In days gone by, it was just the father-of-the-bride and groom who gave wedding toasts, however, these days, it seems everybody can – and does! So, if you’re a Maid of Honour or bridesmaid tasked with delivering a wedding speech, here’s our guide to delivering the perfect bridesmaid’s speech.
This first step is, arguably, the most important thing to remember when preparing for a wedding speech. Your friends have asked you to be in their wedding party for a reason; you, obviously, hold a special place in their hearts, so use that connection to enhance your speech. Add plenty of personal anecdotes from your time together and you will find that instead of silence throughout the speech, you will, more than likely, be greeted with knowing chuckles and groans as you recount your best – and most entertaining – adventures. It’s important to note, however, that you can go overboard with the personal stories, which brings us to the next tip:
But not too personal
Have you ever attended a wedding where an embarrassing story or secret was told by a member of the wedding party in their speech and it killed the mood? If not, trust us when we say that some speeches, when taken overboard, can not only kill the mood, they can even kill the friendship. Keeping this in mind, there are some topics it is always best to avoid, no matter how good natured your friend may be – or how funny the story. As a general rule, avoid discussing anything about the bride or groom’s past relationships or political leanings and definitely avoid discussing anything of a sexual or lewd nature. Granted, there are some times with it might be OK, perhaps even a good idea to break one of these rules, but do so at your own peril.
Besides, there’s no need to spice up your speech with inappropriate content if you follow this next tip:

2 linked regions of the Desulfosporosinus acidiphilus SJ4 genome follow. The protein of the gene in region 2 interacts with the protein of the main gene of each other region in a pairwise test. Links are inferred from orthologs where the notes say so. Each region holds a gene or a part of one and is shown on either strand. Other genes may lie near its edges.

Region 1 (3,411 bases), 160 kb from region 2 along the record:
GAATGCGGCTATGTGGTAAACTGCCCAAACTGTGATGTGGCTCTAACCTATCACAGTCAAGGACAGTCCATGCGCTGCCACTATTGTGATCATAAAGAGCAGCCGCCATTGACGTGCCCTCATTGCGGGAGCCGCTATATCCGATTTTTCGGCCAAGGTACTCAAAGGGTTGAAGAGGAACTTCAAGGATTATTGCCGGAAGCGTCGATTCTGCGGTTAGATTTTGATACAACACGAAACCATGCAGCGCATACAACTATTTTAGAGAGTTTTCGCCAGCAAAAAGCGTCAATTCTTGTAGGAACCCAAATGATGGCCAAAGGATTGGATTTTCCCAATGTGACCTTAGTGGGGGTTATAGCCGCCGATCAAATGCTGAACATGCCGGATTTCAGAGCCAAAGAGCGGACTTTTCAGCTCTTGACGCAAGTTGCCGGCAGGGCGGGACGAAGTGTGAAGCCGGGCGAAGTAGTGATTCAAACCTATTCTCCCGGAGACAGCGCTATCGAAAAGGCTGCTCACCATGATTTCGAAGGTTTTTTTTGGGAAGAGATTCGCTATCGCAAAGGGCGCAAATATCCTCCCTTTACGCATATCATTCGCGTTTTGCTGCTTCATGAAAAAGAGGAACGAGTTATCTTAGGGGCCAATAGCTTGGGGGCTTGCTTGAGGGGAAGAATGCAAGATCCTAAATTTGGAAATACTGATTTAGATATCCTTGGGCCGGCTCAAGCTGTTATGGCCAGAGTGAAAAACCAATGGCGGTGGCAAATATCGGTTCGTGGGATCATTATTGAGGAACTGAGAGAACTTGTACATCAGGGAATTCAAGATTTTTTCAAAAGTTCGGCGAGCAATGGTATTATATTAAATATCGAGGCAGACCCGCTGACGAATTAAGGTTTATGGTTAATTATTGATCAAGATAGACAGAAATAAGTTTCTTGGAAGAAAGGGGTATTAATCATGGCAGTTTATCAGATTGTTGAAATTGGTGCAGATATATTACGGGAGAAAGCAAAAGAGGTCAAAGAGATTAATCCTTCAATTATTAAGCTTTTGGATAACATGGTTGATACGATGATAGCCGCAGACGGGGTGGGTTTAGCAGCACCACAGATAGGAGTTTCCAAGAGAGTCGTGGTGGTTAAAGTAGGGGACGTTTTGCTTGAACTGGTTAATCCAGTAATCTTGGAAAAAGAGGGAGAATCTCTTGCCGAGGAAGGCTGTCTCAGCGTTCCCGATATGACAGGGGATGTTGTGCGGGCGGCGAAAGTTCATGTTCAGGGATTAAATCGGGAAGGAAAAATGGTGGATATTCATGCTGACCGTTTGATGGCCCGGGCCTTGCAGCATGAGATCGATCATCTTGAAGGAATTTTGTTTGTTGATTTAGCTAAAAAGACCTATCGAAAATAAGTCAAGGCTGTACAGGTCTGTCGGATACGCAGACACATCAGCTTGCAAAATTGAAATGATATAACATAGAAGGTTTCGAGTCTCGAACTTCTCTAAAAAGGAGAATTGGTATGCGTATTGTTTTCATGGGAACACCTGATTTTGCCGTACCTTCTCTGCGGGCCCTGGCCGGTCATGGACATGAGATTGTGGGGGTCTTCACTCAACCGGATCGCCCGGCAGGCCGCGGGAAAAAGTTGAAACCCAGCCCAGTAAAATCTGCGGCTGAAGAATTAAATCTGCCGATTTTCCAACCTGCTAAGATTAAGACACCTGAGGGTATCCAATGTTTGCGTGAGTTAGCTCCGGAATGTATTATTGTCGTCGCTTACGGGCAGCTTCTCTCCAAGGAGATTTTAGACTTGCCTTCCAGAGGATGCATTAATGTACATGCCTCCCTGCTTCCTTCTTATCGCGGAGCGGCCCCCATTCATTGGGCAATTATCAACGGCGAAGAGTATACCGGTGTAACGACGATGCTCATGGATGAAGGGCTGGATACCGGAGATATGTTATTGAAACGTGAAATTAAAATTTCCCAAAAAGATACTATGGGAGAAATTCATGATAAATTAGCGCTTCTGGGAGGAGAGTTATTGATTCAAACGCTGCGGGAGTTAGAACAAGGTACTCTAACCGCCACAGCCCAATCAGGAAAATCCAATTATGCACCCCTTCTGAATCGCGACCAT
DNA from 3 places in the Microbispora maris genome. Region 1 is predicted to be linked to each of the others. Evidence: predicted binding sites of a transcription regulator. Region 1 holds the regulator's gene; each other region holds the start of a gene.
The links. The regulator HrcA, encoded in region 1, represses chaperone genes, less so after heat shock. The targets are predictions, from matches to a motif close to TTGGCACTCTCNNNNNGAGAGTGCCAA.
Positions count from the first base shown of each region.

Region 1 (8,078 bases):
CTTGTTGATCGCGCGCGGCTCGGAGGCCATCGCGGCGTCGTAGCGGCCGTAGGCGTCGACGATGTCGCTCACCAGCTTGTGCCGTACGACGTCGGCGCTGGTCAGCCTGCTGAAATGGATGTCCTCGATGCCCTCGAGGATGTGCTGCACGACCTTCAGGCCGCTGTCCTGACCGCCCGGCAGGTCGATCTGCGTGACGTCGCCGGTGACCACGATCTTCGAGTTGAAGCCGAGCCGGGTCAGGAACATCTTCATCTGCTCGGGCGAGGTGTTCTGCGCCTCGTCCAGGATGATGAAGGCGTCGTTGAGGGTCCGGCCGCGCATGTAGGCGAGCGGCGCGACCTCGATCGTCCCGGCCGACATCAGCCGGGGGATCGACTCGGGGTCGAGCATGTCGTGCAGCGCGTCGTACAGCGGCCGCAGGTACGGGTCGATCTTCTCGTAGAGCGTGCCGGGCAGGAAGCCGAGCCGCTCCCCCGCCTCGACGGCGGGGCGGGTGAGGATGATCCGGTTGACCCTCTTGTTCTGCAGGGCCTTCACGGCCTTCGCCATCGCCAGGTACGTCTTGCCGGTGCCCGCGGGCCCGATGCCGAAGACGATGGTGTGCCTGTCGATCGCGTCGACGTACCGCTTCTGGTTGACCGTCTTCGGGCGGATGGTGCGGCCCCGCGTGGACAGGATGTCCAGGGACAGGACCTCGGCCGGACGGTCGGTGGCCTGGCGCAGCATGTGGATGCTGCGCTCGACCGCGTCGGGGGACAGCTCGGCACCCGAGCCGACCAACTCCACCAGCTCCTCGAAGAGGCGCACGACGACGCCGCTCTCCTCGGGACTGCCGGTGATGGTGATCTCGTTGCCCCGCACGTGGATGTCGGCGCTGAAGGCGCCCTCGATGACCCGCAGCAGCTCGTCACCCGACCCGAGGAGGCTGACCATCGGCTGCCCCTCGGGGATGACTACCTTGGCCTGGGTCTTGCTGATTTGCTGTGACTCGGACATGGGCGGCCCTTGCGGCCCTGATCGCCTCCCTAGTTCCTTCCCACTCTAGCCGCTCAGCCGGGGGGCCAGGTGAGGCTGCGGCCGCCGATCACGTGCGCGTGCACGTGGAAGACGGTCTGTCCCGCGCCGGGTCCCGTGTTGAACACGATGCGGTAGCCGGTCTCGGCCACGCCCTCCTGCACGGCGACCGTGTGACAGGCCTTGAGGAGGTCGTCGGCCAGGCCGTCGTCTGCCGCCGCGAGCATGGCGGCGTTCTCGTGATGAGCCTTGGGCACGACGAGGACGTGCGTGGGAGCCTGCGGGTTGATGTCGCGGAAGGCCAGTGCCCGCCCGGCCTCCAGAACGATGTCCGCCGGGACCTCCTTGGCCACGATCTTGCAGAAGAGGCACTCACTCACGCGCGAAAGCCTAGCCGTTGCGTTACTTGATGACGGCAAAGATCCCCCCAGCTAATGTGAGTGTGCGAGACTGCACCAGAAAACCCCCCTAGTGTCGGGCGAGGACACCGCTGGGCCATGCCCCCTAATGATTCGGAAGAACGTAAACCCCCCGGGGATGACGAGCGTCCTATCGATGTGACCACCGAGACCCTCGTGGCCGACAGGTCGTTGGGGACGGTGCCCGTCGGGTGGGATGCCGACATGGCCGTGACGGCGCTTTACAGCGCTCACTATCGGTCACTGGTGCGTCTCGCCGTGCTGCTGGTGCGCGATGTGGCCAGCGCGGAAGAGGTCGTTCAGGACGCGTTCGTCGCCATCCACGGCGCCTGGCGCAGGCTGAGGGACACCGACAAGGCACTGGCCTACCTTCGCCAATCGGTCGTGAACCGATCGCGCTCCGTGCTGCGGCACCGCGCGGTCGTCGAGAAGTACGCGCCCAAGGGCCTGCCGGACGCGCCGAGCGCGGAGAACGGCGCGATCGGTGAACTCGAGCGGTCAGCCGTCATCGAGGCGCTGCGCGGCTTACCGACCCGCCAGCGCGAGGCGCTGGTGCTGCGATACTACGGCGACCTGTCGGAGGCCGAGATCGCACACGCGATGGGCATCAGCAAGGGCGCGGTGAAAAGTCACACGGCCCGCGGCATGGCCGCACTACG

Start with a bang…
As soon as you stand up to deliver your speech, all eyes will be upon you, but they won’t stay there long if you can’t hold the audience’s attention. Try starting your wedding toast with a fun and entertaining story from the bride’s and groom’s past. The story of how they met – or ended up together usually provides plenty of fodder. Just ensure the story you choose is funny and/or interesting and that it isn’t “too personal” (see Tip No. 2). Begin your speech well and you’re off to a good start. Follow the rules above (and the next one, too) and you’ll be sure to keep the audience engaged and, most importantly, do the bride and groom proud!
End with a bang, too
What determines whether people clap at the end of a speech? In reality, many factors could make the difference between a standing ovation and cricket chirping silence after your speech, but if you finish strongly, you are much more likely to garner well-deserved applause. Try ending your speech with your best story about the couple – and their love for each other – and you’re sure to end on the right note. Oh, and don’t forget to end your speech by wishing the newlyweds happiness in the years to come and, if alcohol is being served, it’s also customary to toast the couple.
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